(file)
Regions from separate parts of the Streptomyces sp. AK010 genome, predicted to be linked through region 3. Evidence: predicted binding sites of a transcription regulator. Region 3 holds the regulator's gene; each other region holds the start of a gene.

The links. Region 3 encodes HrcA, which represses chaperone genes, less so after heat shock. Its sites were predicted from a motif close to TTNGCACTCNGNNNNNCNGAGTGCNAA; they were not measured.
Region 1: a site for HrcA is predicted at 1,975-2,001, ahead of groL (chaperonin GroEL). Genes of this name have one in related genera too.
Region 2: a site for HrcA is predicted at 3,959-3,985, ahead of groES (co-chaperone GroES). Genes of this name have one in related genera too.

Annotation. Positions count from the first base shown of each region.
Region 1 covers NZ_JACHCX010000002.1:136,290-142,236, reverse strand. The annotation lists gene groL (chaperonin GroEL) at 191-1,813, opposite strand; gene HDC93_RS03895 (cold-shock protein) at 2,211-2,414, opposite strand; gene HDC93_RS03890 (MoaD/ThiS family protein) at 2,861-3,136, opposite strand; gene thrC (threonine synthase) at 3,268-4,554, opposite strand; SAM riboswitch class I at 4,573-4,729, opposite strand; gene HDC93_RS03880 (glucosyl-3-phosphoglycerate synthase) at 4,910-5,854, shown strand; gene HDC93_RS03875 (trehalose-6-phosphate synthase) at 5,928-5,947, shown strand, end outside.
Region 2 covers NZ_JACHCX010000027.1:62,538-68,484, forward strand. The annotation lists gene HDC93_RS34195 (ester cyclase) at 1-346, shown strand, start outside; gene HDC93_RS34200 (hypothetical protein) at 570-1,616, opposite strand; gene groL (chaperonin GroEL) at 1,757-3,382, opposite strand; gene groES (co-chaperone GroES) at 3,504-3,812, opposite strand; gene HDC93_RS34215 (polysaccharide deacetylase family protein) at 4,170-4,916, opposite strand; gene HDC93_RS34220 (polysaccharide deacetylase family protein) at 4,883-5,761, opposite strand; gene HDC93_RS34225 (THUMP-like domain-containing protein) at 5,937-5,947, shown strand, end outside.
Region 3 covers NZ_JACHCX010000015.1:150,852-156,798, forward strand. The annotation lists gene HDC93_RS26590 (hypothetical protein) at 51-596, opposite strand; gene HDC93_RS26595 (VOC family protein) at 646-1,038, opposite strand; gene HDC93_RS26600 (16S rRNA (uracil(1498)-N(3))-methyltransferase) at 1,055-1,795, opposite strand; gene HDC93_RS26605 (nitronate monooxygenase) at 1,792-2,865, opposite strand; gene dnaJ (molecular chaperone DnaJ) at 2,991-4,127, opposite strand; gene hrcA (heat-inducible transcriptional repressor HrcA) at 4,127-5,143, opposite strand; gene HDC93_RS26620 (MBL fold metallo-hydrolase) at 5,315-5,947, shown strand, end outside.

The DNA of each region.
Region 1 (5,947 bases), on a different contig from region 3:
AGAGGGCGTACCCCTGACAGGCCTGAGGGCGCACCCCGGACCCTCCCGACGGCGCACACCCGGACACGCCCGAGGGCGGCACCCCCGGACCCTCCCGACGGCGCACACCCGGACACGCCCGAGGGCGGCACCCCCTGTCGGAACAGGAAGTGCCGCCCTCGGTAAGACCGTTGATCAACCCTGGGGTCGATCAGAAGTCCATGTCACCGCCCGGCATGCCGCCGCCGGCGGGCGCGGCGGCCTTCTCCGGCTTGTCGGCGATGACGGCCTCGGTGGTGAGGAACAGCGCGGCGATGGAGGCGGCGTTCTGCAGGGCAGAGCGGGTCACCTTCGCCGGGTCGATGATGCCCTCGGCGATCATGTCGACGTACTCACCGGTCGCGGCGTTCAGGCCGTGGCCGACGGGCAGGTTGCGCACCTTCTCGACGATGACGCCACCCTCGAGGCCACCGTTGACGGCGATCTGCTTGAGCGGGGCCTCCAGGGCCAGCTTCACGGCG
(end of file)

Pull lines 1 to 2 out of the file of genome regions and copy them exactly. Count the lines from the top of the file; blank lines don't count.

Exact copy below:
Regions from separate parts of the Streptomyces sp. AK010 genome, predicted to be linked through region 3. Evidence: predicted binding sites of a transcription regulator. Region 3 holds the regulator's gene; each other region holds the start of a gene.

The links. Region 3 encodes HrcA, which represses chaperone genes, less so after heat shock. Its sites were predicted from a motif close to TTNGCACTCNGNNNNNCNGAGTGCNAA; they were not measured.